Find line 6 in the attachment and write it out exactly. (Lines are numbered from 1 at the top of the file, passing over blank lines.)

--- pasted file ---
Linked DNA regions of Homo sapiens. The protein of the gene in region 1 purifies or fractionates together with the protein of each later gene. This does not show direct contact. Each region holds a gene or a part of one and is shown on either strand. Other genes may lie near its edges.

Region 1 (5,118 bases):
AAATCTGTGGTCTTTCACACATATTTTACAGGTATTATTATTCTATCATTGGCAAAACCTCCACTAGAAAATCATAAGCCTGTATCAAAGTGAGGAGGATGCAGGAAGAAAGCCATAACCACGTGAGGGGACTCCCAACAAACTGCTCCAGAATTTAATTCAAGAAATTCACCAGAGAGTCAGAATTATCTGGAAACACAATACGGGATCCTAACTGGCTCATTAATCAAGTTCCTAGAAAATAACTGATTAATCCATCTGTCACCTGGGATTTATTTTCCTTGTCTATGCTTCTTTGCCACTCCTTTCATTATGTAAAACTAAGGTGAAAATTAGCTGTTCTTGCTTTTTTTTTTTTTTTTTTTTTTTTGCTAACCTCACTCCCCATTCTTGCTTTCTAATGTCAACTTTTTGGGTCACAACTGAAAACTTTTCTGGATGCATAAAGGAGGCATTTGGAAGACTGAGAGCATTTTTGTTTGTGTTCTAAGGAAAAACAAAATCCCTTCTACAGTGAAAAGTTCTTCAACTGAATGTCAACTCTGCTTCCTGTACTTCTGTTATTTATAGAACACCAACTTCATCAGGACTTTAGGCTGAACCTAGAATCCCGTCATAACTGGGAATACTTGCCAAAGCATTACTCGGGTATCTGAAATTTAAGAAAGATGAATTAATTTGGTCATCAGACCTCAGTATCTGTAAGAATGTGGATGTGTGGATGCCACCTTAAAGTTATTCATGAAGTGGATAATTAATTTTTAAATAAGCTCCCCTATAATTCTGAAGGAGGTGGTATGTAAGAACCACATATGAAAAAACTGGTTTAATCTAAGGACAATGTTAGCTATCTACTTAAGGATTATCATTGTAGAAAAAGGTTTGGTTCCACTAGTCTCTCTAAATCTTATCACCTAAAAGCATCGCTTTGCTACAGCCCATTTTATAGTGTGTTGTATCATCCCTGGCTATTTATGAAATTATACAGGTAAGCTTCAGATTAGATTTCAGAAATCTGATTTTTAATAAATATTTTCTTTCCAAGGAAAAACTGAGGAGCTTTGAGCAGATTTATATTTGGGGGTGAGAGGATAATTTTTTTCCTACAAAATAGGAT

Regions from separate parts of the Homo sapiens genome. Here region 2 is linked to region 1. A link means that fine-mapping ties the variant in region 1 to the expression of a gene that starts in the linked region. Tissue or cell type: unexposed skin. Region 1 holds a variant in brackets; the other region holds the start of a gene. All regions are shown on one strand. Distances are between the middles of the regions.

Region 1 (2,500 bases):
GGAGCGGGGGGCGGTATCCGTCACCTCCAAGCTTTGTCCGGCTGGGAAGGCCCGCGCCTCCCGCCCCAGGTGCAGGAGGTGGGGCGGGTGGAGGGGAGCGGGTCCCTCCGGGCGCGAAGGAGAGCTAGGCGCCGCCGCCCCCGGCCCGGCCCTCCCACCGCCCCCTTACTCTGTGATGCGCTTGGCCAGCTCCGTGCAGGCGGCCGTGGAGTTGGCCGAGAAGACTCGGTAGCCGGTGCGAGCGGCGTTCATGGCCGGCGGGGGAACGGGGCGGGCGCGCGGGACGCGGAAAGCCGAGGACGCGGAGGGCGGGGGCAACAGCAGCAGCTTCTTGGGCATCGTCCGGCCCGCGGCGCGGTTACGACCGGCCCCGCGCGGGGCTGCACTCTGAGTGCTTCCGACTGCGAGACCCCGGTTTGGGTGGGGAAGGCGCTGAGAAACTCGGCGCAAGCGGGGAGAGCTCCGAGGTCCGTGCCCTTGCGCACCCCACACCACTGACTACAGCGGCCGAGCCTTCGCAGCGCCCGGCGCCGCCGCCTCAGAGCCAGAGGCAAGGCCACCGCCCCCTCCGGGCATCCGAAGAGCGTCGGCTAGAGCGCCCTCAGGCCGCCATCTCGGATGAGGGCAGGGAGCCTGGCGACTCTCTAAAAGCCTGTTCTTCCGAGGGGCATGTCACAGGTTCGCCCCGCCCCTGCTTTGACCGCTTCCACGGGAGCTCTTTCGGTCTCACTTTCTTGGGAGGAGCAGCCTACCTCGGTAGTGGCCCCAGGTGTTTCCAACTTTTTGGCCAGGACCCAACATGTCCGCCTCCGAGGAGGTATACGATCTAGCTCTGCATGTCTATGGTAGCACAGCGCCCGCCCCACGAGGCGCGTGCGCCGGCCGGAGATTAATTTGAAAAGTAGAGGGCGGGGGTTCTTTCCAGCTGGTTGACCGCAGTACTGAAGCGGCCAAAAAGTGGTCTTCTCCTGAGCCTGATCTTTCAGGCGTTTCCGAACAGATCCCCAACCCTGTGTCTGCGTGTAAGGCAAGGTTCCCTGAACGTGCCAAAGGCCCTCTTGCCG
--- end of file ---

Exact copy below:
GGAGCGGGGGGCGGTATCCGTCACCTCCAAGCTTTGTCCGGCTGGGAAGGCCCGCGCCTCCCGCCCCAGGTGCAGGAGGTGGGGCGGGTGGAGGGGAGCGGGTCCCTCCGGGCGCGAAGGAGAGCTAGGCGCCGCCGCCCCCGGCCCGGCCCTCCCACCGCCCCCTTACTCTGTGATGCGCTTGGCCAGCTCCGTGCAGGCGGCCGTGGAGTTGGCCGAGAAGACTCGGTAGCCGGTGCGAGCGGCGTTCATGGCCGGCGGGGGAACGGGGCGGGCGCGCGGGACGCGGAAAGCCGAGGACGCGGAGGGCGGGGGCAACAGCAGCAGCTTCTTGGGCATCGTCCGGCCCGCGGCGCGGTTACGACCGGCCCCGCGCGGGGCTGCACTCTGAGTGCTTCCGACTGCGAGACCCCGGTTTGGGTGGGGAAGGCGCTGAGAAACTCGGCGCAAGCGGGGAGAGCTCCGAGGTCCGTGCCCTTGCGCACCCCACACCACTGACTACAGCGGCCGAGCCTTCGCAGCGCCCGGCGCCGCCGCCTCAGAGCCAGAGGCAAGGCCACCGCCCCCTCCGGGCATCCGAAGAGCGTCGGCTAGAGCGCCCTCAGGCCGCCATCTCGGATGAGGGCAGGGAGCCTGGCGACTCTCTAAAAGCCTGTTCTTCCGAGGGGCATGTCACAGGTTCGCCCCGCCCCTGCTTTGACCGCTTCCACGGGAGCTCTTTCGGTCTCACTTTCTTGGGAGGAGCAGCCTACCTCGGTAGTGGCCCCAGGTGTTTCCAACTTTTTGGCCAGGACCCAACATGTCCGCCTCCGAGGAGGTATACGATCTAGCTCTGCATGTCTATGGTAGCACAGCGCCCGCCCCACGAGGCGCGTGCGCCGGCCGGAGATTAATTTGAAAAGTAGAGGGCGGGGGTTCTTTCCAGCTGGTTGACCGCAGTACTGAAGCGGCCAAAAAGTGGTCTTCTCCTGAGCCTGATCTTTCAGGCGTTTCCGAACAGATCCCCAACCCTGTGTCTGCGTGTAAGGCAAGGTTCCCTGAACGTGCCAAAGGCCCTCTTGCCG